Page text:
Why a love letter?

A strong piece of reflective writing shares many of the same qualities as a love letter. Both gain power and purpose when we lock our gaze on the details. When we write with specificity, we convey to our beloved readers that we see them clearly and acutely. When we write with specificity, we commit to learning and loving with meticulousness and fidelity. 

As we lean closer to notice and appreciate, we might identify how the unique features and attributes of our writer self bring joy or value to our writing lives. We might narrate the course of our relationship with writing, highlighting first, significant, or memorable moments. We might acknowledge shortcomings, misunderstandings, or missteps and express our dedication with hopeful plans to reconcile, grow, and evolve. What, after all, is more appealing than seeing yourself through adoring eyes? What, after all, is a labor of love if not composing a meaningful writing project?


What does a love letter to my writer self look like?

There is no right way to write a love letter or a reflection. The right way is the write way. 

Here is some gentle guidance:

  • Give yourself a target – perhaps 200 words, 2 pages, 60 minutes
  • Write with sincerity
  • Be specific 

If you have never done anything like this before, it may be helpful to have a more straightforward prompt. My colleague Elliot Shapiro shared this one with me many years ago, and I continue to use it often in more and less formal ways in my classes, teacher training workshops, and tutoring sessions.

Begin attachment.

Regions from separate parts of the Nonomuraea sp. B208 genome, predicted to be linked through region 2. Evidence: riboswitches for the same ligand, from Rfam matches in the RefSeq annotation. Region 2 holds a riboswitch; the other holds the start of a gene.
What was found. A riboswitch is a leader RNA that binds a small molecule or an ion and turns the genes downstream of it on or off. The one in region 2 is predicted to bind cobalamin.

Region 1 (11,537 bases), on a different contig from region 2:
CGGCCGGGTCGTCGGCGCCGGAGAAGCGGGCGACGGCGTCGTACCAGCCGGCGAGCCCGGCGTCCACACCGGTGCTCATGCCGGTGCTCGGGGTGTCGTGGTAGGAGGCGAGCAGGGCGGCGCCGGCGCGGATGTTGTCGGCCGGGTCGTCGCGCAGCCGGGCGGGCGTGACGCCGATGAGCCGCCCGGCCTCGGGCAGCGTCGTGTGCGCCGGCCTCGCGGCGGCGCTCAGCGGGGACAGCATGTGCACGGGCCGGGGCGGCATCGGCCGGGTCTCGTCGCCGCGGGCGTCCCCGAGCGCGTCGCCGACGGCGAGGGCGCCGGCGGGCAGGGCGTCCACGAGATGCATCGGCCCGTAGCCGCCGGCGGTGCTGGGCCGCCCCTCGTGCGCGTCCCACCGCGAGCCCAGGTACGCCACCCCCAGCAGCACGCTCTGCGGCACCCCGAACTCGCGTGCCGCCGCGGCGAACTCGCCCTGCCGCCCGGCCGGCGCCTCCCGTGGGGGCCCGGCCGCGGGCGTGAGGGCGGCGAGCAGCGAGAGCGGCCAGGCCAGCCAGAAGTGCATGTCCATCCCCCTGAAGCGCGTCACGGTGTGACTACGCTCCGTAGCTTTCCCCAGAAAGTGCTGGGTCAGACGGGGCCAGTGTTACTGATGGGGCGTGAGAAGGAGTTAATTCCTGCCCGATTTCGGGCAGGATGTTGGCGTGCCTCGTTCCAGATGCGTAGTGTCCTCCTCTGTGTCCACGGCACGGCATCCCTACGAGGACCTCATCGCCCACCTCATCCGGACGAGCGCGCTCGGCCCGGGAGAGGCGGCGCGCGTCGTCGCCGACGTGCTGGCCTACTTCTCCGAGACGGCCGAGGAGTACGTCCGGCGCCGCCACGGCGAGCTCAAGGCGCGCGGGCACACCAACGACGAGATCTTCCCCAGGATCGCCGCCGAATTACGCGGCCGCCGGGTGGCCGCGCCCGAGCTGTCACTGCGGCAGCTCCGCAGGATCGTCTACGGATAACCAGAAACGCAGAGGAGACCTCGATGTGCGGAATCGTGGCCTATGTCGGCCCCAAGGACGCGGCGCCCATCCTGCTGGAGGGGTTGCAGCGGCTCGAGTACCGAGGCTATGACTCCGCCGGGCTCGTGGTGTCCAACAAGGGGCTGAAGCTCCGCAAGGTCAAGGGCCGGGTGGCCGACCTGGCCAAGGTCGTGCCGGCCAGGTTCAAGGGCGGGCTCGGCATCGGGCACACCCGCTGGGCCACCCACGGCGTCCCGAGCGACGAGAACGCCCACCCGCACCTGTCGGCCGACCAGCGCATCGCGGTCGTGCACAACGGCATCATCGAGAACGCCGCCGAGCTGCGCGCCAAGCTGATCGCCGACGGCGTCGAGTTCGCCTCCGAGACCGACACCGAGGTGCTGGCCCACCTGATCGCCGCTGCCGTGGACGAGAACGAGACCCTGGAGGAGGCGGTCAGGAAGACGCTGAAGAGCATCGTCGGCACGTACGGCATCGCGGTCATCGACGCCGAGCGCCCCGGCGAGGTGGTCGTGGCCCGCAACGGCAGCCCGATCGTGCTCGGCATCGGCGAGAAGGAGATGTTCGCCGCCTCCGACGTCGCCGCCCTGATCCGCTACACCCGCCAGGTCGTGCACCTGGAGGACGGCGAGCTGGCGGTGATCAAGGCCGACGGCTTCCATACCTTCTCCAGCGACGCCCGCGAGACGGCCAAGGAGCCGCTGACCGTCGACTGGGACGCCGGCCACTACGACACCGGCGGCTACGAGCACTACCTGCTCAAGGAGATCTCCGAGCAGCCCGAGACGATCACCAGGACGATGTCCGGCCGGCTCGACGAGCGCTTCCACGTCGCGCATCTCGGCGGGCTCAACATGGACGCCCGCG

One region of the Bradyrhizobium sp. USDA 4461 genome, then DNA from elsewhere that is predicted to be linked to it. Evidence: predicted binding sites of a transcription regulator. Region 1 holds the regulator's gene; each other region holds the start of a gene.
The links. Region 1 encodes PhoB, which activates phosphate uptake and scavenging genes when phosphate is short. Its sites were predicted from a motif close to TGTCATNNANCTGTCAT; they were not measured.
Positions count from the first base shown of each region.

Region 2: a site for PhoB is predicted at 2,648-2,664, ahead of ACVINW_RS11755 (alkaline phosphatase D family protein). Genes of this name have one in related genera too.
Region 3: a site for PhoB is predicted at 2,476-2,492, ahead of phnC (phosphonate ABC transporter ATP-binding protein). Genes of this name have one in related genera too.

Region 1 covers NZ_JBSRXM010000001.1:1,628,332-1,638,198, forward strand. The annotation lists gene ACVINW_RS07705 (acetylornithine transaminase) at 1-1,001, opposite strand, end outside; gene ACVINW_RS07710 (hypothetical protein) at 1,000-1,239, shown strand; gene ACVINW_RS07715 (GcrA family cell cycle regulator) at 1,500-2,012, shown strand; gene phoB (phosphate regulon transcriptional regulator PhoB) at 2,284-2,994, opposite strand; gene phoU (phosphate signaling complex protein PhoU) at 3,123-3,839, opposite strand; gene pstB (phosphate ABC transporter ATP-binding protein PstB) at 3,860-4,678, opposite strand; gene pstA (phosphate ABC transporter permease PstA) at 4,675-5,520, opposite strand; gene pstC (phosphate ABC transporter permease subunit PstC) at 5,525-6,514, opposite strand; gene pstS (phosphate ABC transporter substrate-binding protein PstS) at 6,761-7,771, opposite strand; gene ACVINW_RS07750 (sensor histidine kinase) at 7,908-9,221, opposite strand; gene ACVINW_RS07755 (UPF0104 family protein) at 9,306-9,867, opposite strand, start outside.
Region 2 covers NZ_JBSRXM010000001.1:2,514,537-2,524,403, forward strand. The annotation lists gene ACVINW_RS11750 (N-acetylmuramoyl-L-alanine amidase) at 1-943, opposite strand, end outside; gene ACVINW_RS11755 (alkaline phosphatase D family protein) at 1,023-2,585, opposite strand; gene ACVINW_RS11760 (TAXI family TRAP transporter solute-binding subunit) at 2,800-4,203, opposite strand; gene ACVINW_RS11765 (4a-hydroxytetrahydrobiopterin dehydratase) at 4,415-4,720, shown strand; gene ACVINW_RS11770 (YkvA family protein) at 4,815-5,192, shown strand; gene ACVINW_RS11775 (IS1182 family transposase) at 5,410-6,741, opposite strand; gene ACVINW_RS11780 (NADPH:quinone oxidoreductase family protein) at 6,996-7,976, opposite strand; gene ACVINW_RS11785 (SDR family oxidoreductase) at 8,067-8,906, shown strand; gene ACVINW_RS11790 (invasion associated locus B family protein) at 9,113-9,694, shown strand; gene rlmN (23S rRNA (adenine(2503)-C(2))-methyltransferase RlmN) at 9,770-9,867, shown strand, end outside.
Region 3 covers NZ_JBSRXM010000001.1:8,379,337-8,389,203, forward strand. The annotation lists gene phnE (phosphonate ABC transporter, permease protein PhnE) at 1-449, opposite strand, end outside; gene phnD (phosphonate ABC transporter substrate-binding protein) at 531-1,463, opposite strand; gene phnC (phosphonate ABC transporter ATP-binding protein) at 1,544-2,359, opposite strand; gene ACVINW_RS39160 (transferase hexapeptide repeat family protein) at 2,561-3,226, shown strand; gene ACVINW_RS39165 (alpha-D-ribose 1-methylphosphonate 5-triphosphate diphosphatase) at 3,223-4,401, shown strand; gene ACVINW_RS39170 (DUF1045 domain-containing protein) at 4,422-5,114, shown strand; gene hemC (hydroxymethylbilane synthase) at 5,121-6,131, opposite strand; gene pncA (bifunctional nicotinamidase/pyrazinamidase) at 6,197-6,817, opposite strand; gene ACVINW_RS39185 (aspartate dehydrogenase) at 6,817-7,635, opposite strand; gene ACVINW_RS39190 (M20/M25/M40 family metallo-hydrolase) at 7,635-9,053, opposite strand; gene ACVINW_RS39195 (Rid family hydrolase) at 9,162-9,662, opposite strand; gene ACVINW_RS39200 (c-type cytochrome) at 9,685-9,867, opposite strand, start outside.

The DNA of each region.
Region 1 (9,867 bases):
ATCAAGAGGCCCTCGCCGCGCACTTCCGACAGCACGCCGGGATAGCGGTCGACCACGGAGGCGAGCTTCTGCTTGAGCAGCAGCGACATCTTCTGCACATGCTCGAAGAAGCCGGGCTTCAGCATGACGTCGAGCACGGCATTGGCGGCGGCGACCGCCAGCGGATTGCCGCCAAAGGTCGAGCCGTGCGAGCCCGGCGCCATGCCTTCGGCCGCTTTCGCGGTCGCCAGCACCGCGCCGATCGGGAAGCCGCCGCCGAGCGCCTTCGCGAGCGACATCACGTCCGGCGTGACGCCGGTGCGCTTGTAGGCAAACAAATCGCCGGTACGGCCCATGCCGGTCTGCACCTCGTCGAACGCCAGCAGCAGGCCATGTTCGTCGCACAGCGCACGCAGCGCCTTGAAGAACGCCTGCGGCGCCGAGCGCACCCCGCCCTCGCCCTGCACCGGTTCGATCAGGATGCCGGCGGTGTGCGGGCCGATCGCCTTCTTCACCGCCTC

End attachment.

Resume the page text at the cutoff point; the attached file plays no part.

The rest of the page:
Anatomy of a Writing Process 

Choose a specific piece of academic writing you’ve produced recently. It could be anything from a seminar paper to a journal article, a research paper to a dissertation proposal or chapter. All that matters is that you choose a piece of writing that matters to you. 

  • Write about writing this important piece of writing. Narrate the process of writing it. You may want to address some of the following questions: 

  • What sequence of steps did you follow as you produced this piece? Was this sequence typical for you? 

  • How many distinct drafts did you write? What made them different?

  • What texts or data did you engage with as you wrote? 

  • How does this piece participate in the discourse of your discipline? 

  • What observations can you make about your writing with respect to: organizational structure; sourcework; levels of detail and description; modes and methods of analysis and synthesis; syntax, language, and style?  

  • Conclude by answering this question: what did you learn about writing and yourself as a writer in writing this piece?

Enjoy this found day, and enjoy this whimsical activity that invites you to reflect with Elizabeth Barrett Browning as she does in her well-known poem, “How do I love thee (my writer self)? Let me count the ways.”

Yours truly,